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Is the aligned environment automatically \displaystyle? This test seems to indicate it is:

\documentclass{article}
\usepackage{amsmath}

\begin{document}
  \(\begin{aligned}
    \int_{0}^{\pi}f(x)dx &= \frac{1}{\pi} \\
  \end{aligned}\)

  \(\int_{0}^{\pi}f(x)dx = \frac{1}{\pi} \)
\end{document}

Additionally, amsmath.sty contains the following code:

\newcommand{\start@aligned}[2]{%
    \RIfM@\else
        \nonmatherr@{\begin{\@currenvir}}%
    \fi
    \savecolumn@ % Assumption: called inside a group
    \alignedspace@left
    \if #1t\vtop \else \if#1b \vbox \else \vcenter \fi \fi \bgroup
        \maxfields@#2\relax
        \ifnum\maxfields@>\m@ne
            \multiply\maxfields@\tw@
            \let\math@cr@@@\math@cr@@@alignedat
            \alignsep@\z@skip
        \else
            \let\math@cr@@@\math@cr@@@aligned
            \alignsep@\minalignsep
        \fi
        \Let@ \chardef\dspbrk@context\@ne
        \default@tag
        \spread@equation % no-op if already called
        \global\column@\z@
        \ialign\bgroup
           &\column@plus
            \hfil
            \strut@
            $\m@th\displaystyle{##}$%
            \tabskip\z@skip
           &\column@plus
            $\m@th\displaystyle{{}##}$%
            \hfil
            \tabskip\alignsep@
            \crcr
}

Unfortunately, I'm not much of a tex hacker so I can't be sure but the macro definition does include \displaystyle. However, I wasn't able to track this information down in the documentation. Section 3 (amsmath user guide) lists displayed equations but aligned is not among them.

Is there a good way to determine whether a given math environment is \displaystyle? Normally, I would have assumed inline math defaults to non-display but the aligned environment is used inside \(\) or $$.

  • 1
    Yes, every cell in the underlying \halign has \m@th\displaysyle, so it uses that style. – egreg Dec 6 '19 at 16:12
  • 1
    The alignment building blocks are described in Sec. 3.7 of the documentation. – campa Dec 6 '19 at 16:32
  • 1
    There are only four math styles, \displaystyle, \textstyle, \scriptstyle and \scriptscriptstyle. You can tell the first two apart by using \sum_1^2. – John Kormylo Dec 6 '19 at 16:51
8

The code contains the piece

\ialign\bgroup % spaces before and after & included for clarity
       & \hfil$\m@th\displaystyle{#}$ & $\m@th\displaystyle{{}#}$\hfil \crcr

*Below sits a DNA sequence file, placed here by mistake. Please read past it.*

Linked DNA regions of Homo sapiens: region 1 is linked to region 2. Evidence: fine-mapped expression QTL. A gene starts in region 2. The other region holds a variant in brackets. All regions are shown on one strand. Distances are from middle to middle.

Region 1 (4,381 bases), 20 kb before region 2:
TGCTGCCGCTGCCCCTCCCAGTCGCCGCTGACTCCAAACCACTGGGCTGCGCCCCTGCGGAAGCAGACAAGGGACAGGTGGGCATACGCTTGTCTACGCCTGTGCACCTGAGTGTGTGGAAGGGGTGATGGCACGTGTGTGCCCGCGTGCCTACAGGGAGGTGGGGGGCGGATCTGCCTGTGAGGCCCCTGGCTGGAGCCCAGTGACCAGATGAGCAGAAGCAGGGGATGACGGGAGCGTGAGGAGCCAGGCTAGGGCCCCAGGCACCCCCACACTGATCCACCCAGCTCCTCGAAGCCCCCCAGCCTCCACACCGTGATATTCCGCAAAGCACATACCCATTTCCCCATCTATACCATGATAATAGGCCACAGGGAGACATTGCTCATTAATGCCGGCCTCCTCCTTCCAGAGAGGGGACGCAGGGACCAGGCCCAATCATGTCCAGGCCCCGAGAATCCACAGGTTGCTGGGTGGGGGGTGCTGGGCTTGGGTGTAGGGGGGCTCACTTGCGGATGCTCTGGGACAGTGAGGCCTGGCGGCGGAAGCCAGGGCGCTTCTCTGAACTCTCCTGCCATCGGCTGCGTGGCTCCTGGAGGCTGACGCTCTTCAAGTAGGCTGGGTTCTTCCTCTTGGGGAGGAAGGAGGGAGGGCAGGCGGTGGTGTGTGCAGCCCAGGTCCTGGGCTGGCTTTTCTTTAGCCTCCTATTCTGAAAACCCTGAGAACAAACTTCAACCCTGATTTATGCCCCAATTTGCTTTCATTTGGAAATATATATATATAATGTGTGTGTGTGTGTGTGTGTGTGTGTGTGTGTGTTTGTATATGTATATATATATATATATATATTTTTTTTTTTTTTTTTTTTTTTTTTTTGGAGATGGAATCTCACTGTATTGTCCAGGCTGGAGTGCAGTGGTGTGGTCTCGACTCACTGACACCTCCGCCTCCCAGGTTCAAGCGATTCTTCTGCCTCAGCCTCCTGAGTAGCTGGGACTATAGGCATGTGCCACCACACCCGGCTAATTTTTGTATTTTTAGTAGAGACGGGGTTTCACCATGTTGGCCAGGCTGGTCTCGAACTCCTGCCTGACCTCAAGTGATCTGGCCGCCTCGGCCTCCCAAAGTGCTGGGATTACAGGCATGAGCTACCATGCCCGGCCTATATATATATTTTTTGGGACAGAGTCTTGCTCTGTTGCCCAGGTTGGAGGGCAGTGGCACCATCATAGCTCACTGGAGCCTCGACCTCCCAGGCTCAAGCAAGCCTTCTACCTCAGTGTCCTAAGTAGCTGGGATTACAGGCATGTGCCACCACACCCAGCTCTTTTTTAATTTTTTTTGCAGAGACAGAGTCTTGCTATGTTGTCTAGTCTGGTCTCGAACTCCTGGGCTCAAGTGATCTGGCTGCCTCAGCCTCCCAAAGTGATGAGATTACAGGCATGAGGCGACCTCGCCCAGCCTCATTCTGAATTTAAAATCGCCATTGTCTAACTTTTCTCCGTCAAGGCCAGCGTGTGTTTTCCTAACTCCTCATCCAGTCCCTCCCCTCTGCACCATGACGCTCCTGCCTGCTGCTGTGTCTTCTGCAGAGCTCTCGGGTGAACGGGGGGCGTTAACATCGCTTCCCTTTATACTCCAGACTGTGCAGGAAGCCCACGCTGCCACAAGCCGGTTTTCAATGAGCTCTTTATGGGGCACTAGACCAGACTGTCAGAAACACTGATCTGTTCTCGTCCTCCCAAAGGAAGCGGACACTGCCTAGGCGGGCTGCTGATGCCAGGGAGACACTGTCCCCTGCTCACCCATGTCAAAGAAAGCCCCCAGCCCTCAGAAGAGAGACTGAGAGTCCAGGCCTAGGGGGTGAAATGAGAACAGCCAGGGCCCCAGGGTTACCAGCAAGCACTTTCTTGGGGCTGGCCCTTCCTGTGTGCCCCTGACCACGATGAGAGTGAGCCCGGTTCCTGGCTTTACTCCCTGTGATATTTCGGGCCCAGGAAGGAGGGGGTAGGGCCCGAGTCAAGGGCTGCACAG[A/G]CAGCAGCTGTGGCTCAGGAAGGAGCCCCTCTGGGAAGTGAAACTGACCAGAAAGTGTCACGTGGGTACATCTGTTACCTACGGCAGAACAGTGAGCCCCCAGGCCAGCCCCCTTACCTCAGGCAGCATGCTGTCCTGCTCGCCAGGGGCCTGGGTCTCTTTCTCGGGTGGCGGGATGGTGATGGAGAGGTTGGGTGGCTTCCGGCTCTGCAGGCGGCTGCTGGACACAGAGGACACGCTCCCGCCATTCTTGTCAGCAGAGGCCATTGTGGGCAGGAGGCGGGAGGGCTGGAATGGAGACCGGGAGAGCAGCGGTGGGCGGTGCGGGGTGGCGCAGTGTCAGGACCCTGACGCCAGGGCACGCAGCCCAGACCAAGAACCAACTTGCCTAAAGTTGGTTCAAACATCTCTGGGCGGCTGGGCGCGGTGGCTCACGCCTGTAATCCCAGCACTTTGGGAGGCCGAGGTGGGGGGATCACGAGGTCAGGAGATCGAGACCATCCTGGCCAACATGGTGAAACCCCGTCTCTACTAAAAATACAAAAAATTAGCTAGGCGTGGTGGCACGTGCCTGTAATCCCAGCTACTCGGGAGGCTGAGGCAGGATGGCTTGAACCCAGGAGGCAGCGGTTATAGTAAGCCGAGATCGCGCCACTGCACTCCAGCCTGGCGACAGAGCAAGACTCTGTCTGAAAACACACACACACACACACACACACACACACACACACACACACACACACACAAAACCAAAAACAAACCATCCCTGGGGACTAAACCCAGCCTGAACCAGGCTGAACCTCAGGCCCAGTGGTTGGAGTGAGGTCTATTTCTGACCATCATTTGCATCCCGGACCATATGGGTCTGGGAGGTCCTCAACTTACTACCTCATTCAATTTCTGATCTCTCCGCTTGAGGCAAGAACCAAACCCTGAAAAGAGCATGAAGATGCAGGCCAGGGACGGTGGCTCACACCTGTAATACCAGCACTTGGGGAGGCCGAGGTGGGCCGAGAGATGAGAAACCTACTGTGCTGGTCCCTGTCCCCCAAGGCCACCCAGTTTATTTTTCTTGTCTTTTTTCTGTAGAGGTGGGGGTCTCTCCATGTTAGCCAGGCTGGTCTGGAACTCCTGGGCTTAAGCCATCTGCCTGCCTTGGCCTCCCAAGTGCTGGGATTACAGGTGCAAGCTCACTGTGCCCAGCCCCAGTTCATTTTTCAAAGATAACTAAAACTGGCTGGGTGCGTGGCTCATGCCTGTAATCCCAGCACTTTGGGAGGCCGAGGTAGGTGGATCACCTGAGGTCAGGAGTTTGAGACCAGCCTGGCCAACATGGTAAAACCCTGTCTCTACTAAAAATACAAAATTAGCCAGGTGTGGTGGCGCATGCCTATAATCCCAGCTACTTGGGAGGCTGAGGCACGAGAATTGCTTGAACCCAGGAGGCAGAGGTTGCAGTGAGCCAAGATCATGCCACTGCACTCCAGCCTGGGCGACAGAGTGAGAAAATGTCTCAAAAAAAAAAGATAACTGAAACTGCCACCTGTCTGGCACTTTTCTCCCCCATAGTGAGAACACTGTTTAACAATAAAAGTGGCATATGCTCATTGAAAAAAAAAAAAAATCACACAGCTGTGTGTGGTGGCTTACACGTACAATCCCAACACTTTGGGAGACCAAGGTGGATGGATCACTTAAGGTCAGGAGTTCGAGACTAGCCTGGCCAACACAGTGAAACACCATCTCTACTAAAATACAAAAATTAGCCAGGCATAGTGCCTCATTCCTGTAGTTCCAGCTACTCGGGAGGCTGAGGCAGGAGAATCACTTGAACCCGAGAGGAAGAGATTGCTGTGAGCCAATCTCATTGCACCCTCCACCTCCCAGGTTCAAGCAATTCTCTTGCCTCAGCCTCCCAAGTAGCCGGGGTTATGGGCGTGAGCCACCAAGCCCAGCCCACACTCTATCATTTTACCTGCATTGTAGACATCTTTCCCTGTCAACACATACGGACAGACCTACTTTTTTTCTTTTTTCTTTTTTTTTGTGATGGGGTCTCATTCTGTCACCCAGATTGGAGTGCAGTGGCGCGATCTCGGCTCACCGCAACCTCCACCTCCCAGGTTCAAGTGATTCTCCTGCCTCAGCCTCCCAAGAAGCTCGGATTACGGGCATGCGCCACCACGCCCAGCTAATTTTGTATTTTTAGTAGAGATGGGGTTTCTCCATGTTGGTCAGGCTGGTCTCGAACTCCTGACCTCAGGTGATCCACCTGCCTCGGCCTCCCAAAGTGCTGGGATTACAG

%        \____________  ____________/   \_____________  _____________/
%                     \/                               \/
%         first column specification       second column specification

I have deleted a lot of stuff which is irrelevant to the point; I have also introduced spaces around the ampersand & for clarity, though the space before it is actually important; and I have replaced ## by a single #, since the doubling stems from the usual TeX rules for nested definitions. Forget the first & for the time being. \ialign is an initialized form of \halign, the TeX primitive for horizontal alignment (it sets the intercolumn distance to zero). The first column has the specification

\hfil $\m@th\displaystyle{#}$

which means "right-aligned, displaystyle math". Using the notation of the array package this would be a column specifier of the form

>{$\m@th\displaystyle}r<{$}

The second column contains

$\m@th\displaystyle{{}#}$\hfil

which means "left-aligned, displaystyle math, and start with an empty \mathord atom" (important for correct spacing).

What about the first & in the line, which I first told to ignore? That is a TeX construct; quoting from the TeXBook (p. 241)

Preambles often have a periodic structure, and if you put an extra & just before one of the templates, TeX will consider the preamble to be an infinite sequence that begins again at the marked template when the \cr is reached.

Therefore, this sequence of right-aligned, left-aligned columns can be repeated indefinitely. So the aligned environment corresponds basically to a tabular with repeating rlrlrlrl... columns, all in displaystyle math mode.

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